Aug 222017

Looks like for once I made the right choice: yesterday after the eclipse I launched directly out of Mackay, Idaho, and headed south on 26/84. The traffic was heavy, but not so much so that it stopped things from moving at highway speeds and I managed to get home in about 4 hours. I didn’t take the shorter I-15 route because I figured it’d be swamped. I later heard that other folks who *did* take I-15 made decent time; it wasn’t too busy.

It looks like what happened was that everyone in eastern Idaho also assumed that I-15 yesterday would be a nightmare and decided to wait till today to head south. With the result that I-15 became the parking lot the media had promised, just a day late.

Note that the northbound lane is *empty.*

 Posted by at 7:36 pm
  • Tango_Charlie

    It took 7 hours to cross Kentucky from south to north the day of the eclipse – normal traffic would put that at just 4 hours, and my group didn’t get away from the eclipse traffic until we were on the loop around Cincinnati.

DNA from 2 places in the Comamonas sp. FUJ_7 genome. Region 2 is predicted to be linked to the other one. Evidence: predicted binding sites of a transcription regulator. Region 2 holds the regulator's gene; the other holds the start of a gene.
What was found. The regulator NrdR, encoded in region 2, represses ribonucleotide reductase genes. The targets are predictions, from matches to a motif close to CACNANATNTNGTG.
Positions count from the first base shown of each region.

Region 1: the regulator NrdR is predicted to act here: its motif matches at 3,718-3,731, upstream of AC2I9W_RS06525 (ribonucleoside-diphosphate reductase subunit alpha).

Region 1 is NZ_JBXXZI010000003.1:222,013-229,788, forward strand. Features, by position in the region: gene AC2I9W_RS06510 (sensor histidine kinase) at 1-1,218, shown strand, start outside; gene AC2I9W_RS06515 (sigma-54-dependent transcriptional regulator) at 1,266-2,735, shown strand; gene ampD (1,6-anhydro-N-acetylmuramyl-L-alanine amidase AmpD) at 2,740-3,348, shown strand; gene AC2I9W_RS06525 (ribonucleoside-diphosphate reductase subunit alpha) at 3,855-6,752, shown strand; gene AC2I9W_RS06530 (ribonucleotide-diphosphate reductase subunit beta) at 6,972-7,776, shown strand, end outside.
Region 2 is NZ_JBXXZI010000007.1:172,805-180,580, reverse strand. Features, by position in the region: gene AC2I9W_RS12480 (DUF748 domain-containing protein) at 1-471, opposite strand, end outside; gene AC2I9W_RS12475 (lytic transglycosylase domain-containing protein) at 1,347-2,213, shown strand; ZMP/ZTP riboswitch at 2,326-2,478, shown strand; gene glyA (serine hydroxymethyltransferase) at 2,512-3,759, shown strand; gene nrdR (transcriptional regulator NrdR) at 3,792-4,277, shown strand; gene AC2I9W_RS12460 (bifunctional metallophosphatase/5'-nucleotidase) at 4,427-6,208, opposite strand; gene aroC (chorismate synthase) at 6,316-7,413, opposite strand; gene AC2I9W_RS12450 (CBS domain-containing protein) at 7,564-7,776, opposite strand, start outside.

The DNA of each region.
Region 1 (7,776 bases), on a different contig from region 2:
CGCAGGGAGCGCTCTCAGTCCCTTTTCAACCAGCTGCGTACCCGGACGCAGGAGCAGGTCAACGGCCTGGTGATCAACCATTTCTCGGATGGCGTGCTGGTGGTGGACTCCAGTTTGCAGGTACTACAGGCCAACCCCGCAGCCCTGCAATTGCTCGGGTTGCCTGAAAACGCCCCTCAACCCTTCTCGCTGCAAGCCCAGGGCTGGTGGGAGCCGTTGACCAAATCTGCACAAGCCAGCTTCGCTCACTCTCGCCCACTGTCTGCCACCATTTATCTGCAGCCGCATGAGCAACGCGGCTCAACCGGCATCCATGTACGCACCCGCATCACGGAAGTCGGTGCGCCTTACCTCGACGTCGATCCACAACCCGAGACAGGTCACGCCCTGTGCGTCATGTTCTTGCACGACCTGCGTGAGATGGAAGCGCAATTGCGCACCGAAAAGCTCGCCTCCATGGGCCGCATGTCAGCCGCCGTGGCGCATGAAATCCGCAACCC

• Doug Pirahna

    I-85 in SC was the same, traffic added over an hour to the trip. It was easier to go back through Asheville and eastern TN than the way we came.

    But I got to see a total eclipse so it was worth it!

  • Ed

    I was in the I-15 jam on Monday afternoon, from Rexburg to Pocatello, about 5 hours. I would probably have stayed a couple of days more but the person I was with needed to get back to work on Tuesday in Reno.

    Best behaved crowd I’ve ever seen. Not so much as a horn for five hours. On the I-5 in California we have people passing on both shoulders after a half hour….

    The I-15 crowd was mostly heading back to Utah – after Pocatello when we turned west the road traffic was essentially normal (i.e., empty to a Californian). I ***like*** 80mph limits.

    Awesome sight. I deliberately didn’t bring anything but a cell phone, didn’t want to spend totality watching my electronics instead of the sun.

    • Scottlowther

      I noticed the well-behaved nature of the I-15 parking lot… no honking (though i never hear that around here anyway, and often wonder how much of that is actually just a movie/TV convention, not reality) and no shoulder-passing. I suspect a lot of it had to do with the fact that everyone involved *knew* that it was going to happen and probably planned for it, and since it was a one-time thing, it wasn’t a source of great annoyance.